The world’s largest shopping mall, in Guangzhou, China, is almost entirely empty, but like big American financial companies, deemed too big to fail.
Is nothing American sacred anymore? The largest mall in the world turns out not to be the famous Mall of America in Bloomington, Minn. It’s the South China Mall outside of Guangzhou, China. Outdoing the techniques of American consumerism, South China Mall is Disneyland, Las Vegas and Mall of America rolled into one. There are carnival rides, mini-parks, canals and lakes amid classic Western-style buildings with space for hundreds of shops.
But along with the glitz and glory of middle-class shopping, the mall’s Chinese developers seem to have imported something else — a cautionary tale of capitalist hubris. Alex Hu, a local Guangzhou boy who made it big in international business, wanted South China Mall to be a hometown monument to his success — even though Guangzhou has no major airports or highways nearby.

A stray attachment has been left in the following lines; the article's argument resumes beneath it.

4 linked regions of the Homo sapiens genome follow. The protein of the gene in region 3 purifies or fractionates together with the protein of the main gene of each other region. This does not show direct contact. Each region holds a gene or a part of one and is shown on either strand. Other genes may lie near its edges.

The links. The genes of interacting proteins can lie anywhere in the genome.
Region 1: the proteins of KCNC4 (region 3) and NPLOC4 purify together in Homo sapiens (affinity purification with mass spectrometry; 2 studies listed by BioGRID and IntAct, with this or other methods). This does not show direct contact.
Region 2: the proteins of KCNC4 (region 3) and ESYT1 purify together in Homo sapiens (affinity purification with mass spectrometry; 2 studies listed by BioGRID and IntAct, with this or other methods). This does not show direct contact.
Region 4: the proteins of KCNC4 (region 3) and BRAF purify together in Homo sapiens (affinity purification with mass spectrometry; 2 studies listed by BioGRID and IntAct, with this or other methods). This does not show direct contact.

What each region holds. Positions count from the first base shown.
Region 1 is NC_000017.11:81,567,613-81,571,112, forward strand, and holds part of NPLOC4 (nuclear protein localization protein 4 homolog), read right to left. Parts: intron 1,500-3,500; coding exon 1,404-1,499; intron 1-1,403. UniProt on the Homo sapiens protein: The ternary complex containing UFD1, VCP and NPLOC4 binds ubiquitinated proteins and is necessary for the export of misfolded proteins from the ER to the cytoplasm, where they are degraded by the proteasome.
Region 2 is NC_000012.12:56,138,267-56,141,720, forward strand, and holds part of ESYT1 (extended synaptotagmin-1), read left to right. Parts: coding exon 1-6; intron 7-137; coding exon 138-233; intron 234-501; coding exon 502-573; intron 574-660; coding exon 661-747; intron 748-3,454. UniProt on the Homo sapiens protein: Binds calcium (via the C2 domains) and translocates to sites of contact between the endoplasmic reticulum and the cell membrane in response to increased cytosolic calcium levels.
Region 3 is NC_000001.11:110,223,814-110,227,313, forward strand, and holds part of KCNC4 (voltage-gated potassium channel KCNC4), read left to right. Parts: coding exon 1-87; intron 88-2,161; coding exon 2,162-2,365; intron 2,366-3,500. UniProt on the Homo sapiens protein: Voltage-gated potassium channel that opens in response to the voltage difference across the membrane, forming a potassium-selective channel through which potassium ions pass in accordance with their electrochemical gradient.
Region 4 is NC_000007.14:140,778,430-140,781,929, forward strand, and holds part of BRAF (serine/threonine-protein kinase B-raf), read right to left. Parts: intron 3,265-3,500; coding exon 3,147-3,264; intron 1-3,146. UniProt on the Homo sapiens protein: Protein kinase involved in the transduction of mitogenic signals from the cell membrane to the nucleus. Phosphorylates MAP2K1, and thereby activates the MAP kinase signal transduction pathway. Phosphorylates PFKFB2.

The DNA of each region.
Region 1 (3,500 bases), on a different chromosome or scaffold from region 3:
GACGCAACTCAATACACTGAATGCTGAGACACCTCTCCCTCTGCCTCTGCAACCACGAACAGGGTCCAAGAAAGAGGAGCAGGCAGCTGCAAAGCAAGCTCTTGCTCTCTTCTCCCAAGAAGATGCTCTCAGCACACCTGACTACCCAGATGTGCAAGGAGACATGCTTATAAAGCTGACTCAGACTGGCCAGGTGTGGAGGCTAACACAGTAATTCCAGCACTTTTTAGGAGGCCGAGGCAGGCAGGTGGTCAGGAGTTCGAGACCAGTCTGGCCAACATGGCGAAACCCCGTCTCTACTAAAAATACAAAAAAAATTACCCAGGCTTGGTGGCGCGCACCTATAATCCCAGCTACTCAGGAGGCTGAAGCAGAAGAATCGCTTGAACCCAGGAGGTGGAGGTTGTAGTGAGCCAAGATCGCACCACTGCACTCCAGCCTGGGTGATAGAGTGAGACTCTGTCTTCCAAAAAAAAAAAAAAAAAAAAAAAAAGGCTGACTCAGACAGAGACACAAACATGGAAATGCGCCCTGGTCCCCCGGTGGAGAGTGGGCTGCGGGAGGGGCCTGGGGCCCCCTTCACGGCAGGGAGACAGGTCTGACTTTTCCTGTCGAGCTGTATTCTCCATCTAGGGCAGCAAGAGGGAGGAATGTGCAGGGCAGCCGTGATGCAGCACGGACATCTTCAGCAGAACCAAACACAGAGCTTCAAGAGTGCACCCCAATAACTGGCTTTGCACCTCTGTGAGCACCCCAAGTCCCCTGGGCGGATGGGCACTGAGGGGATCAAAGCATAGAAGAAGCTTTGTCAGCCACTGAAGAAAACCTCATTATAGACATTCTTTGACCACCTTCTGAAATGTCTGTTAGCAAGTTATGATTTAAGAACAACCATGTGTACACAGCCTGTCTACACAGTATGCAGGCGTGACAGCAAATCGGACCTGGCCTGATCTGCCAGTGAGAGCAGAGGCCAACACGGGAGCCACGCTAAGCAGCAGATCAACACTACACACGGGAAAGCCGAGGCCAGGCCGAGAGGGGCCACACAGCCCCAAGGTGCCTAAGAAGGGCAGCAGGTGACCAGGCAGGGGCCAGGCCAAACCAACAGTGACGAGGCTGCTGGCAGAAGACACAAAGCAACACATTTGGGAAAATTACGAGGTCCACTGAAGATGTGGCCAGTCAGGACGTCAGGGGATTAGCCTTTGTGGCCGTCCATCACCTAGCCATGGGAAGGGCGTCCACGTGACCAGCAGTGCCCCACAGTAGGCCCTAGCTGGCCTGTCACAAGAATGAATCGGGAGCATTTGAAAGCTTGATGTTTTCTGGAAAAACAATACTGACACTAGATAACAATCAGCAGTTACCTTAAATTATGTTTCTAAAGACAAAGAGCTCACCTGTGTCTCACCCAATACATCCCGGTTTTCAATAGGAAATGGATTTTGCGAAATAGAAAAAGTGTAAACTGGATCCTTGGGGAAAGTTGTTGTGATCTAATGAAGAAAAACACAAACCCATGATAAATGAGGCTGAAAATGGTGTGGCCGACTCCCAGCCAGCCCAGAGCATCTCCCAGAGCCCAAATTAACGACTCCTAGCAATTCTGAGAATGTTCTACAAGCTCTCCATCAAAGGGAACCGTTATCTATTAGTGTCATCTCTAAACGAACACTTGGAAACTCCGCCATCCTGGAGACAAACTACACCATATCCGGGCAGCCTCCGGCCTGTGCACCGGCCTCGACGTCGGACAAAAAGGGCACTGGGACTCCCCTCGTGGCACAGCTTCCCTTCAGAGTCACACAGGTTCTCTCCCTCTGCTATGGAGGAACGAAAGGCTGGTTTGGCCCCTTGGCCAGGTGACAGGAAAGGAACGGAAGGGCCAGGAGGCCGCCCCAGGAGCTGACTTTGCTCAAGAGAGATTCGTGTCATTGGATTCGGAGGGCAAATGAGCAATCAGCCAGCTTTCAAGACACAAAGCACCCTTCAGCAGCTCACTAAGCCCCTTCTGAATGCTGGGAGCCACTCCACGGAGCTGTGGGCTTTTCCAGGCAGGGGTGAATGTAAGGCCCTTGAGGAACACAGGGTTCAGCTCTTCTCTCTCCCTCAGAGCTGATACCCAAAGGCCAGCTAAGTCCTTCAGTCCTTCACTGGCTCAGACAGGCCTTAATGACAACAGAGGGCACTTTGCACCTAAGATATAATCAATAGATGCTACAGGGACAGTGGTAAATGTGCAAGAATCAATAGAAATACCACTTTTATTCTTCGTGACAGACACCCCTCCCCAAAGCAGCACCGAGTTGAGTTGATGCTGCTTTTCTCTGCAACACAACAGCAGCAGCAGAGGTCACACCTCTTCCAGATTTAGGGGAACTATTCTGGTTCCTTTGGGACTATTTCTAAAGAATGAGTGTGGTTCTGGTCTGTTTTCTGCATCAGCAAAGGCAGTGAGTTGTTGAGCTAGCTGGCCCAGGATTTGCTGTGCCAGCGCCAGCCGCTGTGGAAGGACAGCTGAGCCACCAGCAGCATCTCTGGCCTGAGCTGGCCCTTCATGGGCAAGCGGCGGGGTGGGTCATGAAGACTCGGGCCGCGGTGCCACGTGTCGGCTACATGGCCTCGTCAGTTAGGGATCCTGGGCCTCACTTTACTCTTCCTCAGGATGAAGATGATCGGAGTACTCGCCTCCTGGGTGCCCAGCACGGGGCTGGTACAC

And four years after its construction, the mall sits virtually empty of both shops and shoppers. But the Chinese have imported yet another concept familiar to Americans — South China Mall is considered too big to fail. So, employees line up for flag-raising ceremonies and pep talks about “brand building” before going off to maintain the deserted concourses meticulously. If China is the future of the world economy, The World’s Largest Shopping Mall just may be a startling peek at what’s to come.